Woman Having A Video Interview

How to Transcribe an Interview in 3 Simple Steps

Transcribing an interview gives you an easy reference point when making critical decisions about who to hire or what research information to include in your report. It also makes it easier for you to create work reports, memos, and emails from the information covered in the interview, as you can copy and paste quotes from the interviewee.

Some speech-to-text software even has features that create reports and memos from your transcript to save you time. 

Today, I’ll go over everything you need to know about writing interview transcripts, preparing to transcribe an interview, and other must-know tips for creating an interview transcript. 

How to Prepare for Transcribing an Interview

1. Know what you want from the interview transcript

Start by considering your end goal for the interview transcript. Are you using the information for a research report, to assess potential job candidates, or to create work memos? Based on your end goal, you can adjust the type of transcription method to save you time down the road. 

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2. Get yourself prepared with the right tools

  1. Computer and charger

  2. Headphones: You’ll need a pair of high-quality headphones to pick up on every word said. Playing your recording out loud on a speaker can be challenging to hear well and feature distracting sounds, so we strongly recommend wearing headphones. 

  3. An audio player: Depending on how you transcribe the interview, you may create a recording and then upload it to your software. If this is the case, test a free audio player, like Windows Media Player or iTunes, and create a recording. If your interview is over Zoom or other video conferencing platforms, check to see if you can create a recording within the software.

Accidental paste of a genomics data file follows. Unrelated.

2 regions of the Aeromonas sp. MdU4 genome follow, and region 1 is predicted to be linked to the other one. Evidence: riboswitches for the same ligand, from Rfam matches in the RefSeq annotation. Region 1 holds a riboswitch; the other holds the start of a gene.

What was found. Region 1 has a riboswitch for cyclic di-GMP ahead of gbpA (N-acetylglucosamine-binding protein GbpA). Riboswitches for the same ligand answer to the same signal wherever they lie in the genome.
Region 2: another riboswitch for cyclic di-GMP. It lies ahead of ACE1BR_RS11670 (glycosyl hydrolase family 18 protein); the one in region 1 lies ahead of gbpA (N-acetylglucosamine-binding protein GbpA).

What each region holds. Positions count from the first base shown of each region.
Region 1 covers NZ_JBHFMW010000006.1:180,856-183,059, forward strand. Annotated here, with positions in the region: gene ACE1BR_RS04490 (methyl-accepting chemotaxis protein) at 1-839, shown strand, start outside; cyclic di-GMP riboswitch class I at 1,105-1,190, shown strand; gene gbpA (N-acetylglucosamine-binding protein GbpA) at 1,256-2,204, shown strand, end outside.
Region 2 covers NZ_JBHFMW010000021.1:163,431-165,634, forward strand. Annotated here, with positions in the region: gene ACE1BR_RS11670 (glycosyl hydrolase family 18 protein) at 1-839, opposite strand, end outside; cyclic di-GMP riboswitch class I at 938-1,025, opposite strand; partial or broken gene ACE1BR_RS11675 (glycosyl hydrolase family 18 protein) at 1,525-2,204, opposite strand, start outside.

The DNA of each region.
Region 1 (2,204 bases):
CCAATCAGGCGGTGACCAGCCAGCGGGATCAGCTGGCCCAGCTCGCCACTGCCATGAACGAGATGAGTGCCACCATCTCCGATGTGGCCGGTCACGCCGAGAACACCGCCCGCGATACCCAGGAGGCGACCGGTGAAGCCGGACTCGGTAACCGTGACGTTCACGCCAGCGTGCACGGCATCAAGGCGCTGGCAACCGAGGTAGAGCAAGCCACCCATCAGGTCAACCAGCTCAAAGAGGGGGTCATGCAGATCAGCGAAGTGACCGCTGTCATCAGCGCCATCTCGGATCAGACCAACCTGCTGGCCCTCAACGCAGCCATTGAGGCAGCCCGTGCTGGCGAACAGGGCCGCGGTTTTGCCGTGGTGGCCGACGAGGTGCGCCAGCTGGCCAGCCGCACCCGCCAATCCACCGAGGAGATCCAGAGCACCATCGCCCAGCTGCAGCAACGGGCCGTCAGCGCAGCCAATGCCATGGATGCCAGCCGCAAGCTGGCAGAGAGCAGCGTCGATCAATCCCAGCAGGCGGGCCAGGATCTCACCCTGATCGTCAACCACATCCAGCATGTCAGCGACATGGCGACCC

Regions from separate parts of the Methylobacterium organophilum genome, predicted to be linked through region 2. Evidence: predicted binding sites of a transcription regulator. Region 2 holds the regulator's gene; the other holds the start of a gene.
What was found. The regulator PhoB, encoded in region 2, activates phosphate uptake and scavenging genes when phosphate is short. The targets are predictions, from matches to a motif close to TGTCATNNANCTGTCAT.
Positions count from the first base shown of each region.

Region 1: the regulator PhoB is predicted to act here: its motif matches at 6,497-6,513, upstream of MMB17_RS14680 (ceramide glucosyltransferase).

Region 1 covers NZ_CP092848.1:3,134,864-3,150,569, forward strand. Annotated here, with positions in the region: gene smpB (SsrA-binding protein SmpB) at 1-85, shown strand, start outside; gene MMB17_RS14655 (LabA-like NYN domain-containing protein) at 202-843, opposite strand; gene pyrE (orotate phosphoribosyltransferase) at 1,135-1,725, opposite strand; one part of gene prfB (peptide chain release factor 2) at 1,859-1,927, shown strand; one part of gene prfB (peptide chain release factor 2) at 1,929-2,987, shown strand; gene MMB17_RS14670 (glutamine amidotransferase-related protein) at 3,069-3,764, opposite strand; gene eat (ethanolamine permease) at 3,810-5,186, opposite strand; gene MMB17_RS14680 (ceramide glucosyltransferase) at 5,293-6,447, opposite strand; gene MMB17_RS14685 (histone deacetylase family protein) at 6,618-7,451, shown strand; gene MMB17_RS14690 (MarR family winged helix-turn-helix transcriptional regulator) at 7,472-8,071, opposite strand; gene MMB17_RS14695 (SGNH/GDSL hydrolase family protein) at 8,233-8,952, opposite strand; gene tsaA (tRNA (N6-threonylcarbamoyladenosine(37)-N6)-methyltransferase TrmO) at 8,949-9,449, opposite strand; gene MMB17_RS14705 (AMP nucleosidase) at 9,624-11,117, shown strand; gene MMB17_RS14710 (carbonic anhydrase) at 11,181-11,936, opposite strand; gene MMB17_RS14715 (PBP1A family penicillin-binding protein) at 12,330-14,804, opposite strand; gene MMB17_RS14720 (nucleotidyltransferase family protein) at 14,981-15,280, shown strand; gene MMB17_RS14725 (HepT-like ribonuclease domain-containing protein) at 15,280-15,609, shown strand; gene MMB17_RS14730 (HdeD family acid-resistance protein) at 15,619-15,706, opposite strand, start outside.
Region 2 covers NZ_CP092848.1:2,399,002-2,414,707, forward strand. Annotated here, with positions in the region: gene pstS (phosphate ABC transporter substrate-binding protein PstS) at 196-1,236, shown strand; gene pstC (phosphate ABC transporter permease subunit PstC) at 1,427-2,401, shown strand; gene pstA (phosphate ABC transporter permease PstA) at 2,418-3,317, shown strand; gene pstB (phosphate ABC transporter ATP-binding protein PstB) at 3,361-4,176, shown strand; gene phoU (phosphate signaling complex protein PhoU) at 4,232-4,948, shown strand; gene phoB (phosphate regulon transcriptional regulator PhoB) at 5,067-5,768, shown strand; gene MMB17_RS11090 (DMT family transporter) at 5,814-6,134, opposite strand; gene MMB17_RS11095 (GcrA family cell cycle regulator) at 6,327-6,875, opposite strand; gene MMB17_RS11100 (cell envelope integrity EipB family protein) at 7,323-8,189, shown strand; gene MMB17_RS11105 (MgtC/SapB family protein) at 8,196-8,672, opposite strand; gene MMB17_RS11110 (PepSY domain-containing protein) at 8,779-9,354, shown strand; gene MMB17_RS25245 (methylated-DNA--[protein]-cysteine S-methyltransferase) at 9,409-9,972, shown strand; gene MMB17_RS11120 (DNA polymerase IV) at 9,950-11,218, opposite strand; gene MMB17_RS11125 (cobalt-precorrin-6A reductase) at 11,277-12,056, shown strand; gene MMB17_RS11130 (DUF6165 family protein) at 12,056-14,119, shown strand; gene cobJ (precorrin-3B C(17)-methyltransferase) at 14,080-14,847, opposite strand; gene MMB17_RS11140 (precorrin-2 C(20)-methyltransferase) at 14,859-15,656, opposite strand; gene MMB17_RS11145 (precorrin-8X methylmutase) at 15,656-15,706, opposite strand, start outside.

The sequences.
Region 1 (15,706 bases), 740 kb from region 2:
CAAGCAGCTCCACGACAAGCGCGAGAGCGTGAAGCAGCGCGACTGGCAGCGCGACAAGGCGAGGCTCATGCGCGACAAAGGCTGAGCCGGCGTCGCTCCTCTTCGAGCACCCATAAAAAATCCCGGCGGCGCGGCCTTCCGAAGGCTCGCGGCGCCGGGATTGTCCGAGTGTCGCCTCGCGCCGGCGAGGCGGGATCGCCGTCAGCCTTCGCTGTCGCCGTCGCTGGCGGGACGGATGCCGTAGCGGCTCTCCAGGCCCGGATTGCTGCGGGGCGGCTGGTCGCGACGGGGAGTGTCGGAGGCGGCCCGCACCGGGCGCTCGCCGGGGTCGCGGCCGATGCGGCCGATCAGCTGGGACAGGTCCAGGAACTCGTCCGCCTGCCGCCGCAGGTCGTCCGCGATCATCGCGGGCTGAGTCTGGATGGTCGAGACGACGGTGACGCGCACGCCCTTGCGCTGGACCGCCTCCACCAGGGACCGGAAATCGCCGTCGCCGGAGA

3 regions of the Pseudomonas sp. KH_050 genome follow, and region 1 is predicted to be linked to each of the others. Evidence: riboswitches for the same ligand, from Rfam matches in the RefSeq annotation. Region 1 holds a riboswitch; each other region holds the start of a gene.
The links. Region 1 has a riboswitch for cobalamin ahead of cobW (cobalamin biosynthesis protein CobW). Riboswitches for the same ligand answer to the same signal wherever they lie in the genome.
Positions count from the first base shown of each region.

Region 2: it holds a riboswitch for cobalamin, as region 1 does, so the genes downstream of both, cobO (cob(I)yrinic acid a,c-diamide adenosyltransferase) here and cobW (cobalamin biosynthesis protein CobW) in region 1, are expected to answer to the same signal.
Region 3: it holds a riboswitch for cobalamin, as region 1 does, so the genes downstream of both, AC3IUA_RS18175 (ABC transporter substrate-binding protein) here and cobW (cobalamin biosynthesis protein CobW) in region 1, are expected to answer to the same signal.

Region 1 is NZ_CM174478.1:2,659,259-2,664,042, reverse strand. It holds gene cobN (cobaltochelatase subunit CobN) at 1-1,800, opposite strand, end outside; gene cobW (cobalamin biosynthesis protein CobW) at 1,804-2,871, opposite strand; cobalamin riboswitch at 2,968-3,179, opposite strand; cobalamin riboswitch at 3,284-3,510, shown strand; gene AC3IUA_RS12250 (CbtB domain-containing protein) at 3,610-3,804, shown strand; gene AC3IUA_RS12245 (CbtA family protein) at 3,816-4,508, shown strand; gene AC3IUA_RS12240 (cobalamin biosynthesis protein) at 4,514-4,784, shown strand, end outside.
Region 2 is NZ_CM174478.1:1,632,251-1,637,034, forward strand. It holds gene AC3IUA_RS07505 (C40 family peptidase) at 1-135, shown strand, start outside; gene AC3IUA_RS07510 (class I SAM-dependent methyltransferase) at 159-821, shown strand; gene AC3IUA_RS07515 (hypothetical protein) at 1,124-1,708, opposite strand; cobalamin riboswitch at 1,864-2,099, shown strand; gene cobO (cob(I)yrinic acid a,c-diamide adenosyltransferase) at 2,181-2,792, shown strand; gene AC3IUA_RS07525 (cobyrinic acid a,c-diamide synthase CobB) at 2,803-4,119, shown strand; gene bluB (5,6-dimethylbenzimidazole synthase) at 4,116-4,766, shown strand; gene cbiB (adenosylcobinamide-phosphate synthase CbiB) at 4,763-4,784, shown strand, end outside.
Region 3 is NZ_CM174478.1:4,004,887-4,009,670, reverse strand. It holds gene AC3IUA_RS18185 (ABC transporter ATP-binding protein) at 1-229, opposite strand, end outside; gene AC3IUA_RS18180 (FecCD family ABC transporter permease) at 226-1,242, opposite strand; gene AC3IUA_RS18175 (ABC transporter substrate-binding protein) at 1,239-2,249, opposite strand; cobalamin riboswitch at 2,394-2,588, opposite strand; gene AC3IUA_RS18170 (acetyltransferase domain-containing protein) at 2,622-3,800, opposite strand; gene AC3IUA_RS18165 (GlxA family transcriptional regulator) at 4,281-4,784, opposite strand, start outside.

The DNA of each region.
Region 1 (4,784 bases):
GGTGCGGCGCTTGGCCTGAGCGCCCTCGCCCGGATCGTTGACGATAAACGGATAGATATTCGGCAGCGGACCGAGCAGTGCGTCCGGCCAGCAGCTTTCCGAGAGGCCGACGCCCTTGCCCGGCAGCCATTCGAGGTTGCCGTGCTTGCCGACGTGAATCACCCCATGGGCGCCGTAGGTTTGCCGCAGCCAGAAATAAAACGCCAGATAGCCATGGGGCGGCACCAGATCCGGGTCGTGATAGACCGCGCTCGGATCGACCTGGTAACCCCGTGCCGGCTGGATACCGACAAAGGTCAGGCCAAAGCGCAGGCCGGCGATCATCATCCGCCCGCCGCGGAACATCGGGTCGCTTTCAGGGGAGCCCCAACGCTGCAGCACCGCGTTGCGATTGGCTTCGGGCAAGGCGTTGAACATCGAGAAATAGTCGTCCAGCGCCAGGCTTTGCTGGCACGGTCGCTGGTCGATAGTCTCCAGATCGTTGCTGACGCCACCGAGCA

4. Transcription software: Notta is a time-saving speech-to-text software with many outstanding features, including speaker identification, quick turnaround, and high accuracy. Notta has 58 support languages, easily exports transcripts to different formats, and even creates work memos or reports from your transcript. You can also use it to live transcribe your interview over Zoom or other platforms, or you can use it to transcribe a recorded audio clip. 

  5. Word processor: If you are transcribing the interview, you’ll need a text editor, such as MS Word, Google Docs, or Pages. Save your document as you go to avoid losing all your hard work! 

  6. A foot pedal: Professional transcribers usually invest in a foot pedal so that they can easily pause, rewind, play, and fast-forward your recording using your foot instead of hotkeys. Using your foot saves you time because you won’t need to make extra keystrokes. 

 3. Choose your transcription method

Before you start transcribing or choosing a transcription software, determine which transcription method will work best for your intended uses.

  1. Verbatim transcription: A verbatim transcription includes every spoken word, including stutters, hesitations, such as “uh” or “you know,” and pauses. It’ll also include emotional expressions like someone laughing or crying. This type of transcription is primarily used for research or legal professions where somebody’s tone and emotion matter to the content. 

  2. Intelligent verbatim transcription: Intelligent verbatim transcription is the most commonly used type of transcription because it removes excess from the transcript to improve readability and grammar. For example, an intelligent verbatim transcription would remove “uh,” “yeah,” or “you know.” It would also fix broken sentences and grammatical errors and cut up long paragraphs. In most cases, you’ll want to choose this type of transcription because it’s easier to refer back to later. 

  3. Edited transcription: An edited transcription will be the most clean-cut and succinct transcript version. Essentially, an edited transcription is a summarized and highly edited version of the typical intelligent verbatim transcript. It won’t change the meaning of the story or interview, but it will dramatically change the length and cut out any unnecessary or repetitive bits. 

How to Transcribe an Audio or Video Interview?

Step 1: Get transcripts of an interview with Notta

Go to Notta and create an account. You'll be redirected to your Notta Dashboard. Then click ‘Import Files.’